Large electronics companies in Japan continue to lose market share in the global arena.

This erosion of market share has had a ripple effect on Japanese printed circuit manufacturers that supplied these electronic companies; when they sneeze, printed circuit manufacturers catch cold. Japanese printed circuit companies are struggling. On the other hand, electronic component suppliers remain a leader in the global market, and continue to grow even with stiff competition from China and the other developing countries. Why aren’t they struggling?

A few large electronics companies in Japan are in the middle of a one- to three-year recovery plan. I’m not sure if these plans are relevant from a long-term business standpoint. Several weeks ago, Sony announced the termination of its battery division. Sony plans to sell the battery operations to Murata, one of the major component supplies in Japan.

A few years ago, Sony spun off its Vaio personal computer division. These two divisions of Sony were losing money over the last few years, but I wonder if Sony took the easy way out by just dumping these product lines. Sure, Sony stopped losing money, but these were brand names with equity, and it takes a lot of research and money to launch a new product into the market. Sony’s business culture is to come up with a unique idea, and the market will create itself. Sony developed a lot of unique products with huge success during the '80s and '90s; unfortunately that ended in the year of 2000. Sony is no longer a large electronics company. Sony is falling apart, and unless its researchers and engineers can figure it out, I am not very optimistic about Sony’s future right now.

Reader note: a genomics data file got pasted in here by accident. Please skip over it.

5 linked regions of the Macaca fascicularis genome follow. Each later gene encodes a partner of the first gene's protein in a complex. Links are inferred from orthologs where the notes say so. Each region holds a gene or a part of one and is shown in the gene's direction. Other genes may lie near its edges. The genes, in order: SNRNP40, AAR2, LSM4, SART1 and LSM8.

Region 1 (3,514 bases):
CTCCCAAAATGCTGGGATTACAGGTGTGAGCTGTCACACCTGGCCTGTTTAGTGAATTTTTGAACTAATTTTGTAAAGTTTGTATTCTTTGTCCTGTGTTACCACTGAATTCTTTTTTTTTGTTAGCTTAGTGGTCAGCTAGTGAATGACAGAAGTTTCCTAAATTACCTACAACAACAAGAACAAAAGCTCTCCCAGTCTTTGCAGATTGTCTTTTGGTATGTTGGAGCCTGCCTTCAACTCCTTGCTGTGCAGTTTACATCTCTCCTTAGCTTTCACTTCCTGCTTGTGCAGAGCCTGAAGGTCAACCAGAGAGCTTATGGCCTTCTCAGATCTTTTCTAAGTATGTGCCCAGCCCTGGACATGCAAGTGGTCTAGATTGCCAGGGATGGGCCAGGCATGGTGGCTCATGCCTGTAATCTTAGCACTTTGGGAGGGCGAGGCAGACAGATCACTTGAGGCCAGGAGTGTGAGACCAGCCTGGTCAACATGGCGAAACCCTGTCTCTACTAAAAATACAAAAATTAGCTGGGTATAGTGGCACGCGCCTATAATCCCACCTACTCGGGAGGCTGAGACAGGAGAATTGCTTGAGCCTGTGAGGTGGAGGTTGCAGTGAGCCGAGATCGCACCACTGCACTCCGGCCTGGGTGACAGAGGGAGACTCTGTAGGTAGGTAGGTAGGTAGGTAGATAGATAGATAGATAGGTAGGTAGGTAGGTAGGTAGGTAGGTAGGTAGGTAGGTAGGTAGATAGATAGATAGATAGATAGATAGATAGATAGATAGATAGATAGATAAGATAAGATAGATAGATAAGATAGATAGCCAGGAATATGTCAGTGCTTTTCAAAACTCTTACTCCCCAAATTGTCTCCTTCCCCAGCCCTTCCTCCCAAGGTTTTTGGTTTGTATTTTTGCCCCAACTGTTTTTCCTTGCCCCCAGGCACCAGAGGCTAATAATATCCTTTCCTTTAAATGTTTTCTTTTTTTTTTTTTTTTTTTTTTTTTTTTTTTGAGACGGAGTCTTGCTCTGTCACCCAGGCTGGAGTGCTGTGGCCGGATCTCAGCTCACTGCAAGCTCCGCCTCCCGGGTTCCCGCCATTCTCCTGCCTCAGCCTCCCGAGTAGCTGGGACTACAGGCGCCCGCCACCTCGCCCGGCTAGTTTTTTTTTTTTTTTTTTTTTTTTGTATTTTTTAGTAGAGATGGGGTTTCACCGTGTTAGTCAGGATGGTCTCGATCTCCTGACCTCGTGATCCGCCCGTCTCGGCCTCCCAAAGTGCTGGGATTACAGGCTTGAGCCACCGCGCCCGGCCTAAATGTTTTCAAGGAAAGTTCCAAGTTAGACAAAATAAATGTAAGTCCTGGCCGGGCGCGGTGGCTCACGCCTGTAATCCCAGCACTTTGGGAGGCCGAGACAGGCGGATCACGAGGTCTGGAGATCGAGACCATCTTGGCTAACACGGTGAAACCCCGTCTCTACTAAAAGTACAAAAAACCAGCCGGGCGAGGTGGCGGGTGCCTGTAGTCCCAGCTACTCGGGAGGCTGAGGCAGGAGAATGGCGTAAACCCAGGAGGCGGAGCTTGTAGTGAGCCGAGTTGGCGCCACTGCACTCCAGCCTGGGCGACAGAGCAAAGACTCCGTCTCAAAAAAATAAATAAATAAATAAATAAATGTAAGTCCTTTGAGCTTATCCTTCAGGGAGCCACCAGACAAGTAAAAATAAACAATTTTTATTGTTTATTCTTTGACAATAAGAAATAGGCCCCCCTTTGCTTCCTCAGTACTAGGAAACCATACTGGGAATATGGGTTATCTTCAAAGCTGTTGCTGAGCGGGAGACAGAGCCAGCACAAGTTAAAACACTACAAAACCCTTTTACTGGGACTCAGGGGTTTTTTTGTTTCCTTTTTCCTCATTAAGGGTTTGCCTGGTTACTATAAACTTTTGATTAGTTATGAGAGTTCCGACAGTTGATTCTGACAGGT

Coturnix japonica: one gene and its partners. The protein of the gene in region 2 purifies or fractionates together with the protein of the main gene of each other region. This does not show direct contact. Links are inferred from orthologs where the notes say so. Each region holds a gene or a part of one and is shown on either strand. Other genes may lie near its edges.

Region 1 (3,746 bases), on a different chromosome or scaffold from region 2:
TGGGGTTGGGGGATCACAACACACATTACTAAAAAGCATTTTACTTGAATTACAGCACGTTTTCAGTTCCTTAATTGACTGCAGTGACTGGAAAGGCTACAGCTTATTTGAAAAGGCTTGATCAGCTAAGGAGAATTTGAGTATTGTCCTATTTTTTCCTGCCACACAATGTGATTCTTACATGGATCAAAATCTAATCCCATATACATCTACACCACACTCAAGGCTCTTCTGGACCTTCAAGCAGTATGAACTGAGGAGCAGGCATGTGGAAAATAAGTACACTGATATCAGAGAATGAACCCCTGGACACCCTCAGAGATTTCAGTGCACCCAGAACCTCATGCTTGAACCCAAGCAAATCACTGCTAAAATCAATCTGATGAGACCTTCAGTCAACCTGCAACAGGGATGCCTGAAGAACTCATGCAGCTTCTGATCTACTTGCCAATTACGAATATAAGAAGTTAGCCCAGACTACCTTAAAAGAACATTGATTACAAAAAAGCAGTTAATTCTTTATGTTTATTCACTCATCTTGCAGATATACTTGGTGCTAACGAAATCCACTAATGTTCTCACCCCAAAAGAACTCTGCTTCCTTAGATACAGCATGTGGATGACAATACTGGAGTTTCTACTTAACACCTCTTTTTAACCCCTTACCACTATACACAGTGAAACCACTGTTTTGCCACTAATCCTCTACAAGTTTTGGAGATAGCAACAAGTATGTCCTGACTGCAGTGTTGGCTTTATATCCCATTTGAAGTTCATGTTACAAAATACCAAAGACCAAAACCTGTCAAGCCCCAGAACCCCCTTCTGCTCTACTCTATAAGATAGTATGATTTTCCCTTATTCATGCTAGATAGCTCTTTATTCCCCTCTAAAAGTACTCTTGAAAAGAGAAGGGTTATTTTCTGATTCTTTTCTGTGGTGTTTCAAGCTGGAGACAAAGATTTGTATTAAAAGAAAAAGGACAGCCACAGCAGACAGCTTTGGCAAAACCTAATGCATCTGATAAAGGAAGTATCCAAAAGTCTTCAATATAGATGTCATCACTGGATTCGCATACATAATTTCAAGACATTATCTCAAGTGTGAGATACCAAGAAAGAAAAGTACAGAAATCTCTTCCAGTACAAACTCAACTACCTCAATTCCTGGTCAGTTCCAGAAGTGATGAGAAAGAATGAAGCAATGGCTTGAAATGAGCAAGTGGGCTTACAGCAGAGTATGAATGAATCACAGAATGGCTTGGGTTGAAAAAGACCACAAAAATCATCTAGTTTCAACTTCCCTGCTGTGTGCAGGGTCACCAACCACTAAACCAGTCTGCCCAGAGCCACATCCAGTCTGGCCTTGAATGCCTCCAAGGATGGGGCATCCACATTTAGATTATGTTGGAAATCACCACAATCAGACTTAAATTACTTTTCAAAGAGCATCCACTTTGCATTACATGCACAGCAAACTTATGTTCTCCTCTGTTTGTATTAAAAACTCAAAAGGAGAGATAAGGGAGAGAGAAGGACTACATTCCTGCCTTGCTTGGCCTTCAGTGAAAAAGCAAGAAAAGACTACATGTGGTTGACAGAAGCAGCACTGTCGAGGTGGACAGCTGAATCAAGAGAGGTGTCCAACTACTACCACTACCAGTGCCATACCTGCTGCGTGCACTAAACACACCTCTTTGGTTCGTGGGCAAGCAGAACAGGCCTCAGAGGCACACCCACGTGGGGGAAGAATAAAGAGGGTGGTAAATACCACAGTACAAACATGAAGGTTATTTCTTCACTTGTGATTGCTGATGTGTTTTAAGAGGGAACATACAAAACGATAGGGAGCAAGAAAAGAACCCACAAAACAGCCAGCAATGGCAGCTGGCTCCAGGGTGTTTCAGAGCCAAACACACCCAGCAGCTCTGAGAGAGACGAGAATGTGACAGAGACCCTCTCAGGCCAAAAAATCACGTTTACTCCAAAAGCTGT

I am very optimistic with Murata’s outlook. They started out with passive components – not a flashy business, but it is a popular product used in an array of electronics equipment. Murata has a long term business strategy, and it remains a major player in the global component market. They are competitive with Chinese and Korean manufacturers, even though Murata produces most of its products in Japan. I’m not sure why they acquired the battery division from Sony, but I know it is a part of their long term business strategy. This could be an eye opener for the executives at Sony –instead of cutting off something, try and fix it.

Dominique K. Numakura, This email address is being protected from spambots. You need JavaScript enabled to view it.

DKN Research, www.dknresearchllc.com

DKN Research Newsletter #1624, August 28, 2016 (English Edition)(Micro Electronics & Packaging)

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Headlines of the Week

1. Mitsubishi Material will open its Volume Production Technology Center in Hyogo Prefecture for the sputtering target business. The company expect a market $100 million, and it will grow more.

2. Renesas decided to terminate its microwave devices business. The company will focus on optical devices.

3. Nagase developed a blood vessel sensor as an ID recognition device for mobile equipment and automobile applications.

4. Disco developed a laser wafer slicing technology, “KABRA,” of SiC wafers. It reduces process time and increases yield remarkably.

5. Nagoya University developed a simple, low-cost synthesis process for organic nanotube molecules from acetylene structures. 6. JST developed a manufacturing method of single crystal silicon ingot for mega-solar photovoltaic power generators. The new process remarkably reduces the manufacturing cost.

7. Toyota Motors agreed to cooperate with University of Michigan to develop AI technology for auto-driving and robotics.

8. Mitsubishi Electric will commercialize a new small-size SiC DIPIPM as a controller for air conditioners. It will increase energy efficiency.

9. Osaka University and Tohoku University discovered a new mechanism of multi-ferromagnetic materials under lighting. The mechanisms could be valuable to design the next generation memory devices.

10. RIKEN successfully made a quantum bit in a semiconductor device build in traditional silicon. It could be valuable to build quantum computers.

11. TIT, a technical college in Japan, discovered a new phenomenon of glass materials. Injection of electrons significantly changes physical properties. It could be valuable to control the properties of glass.

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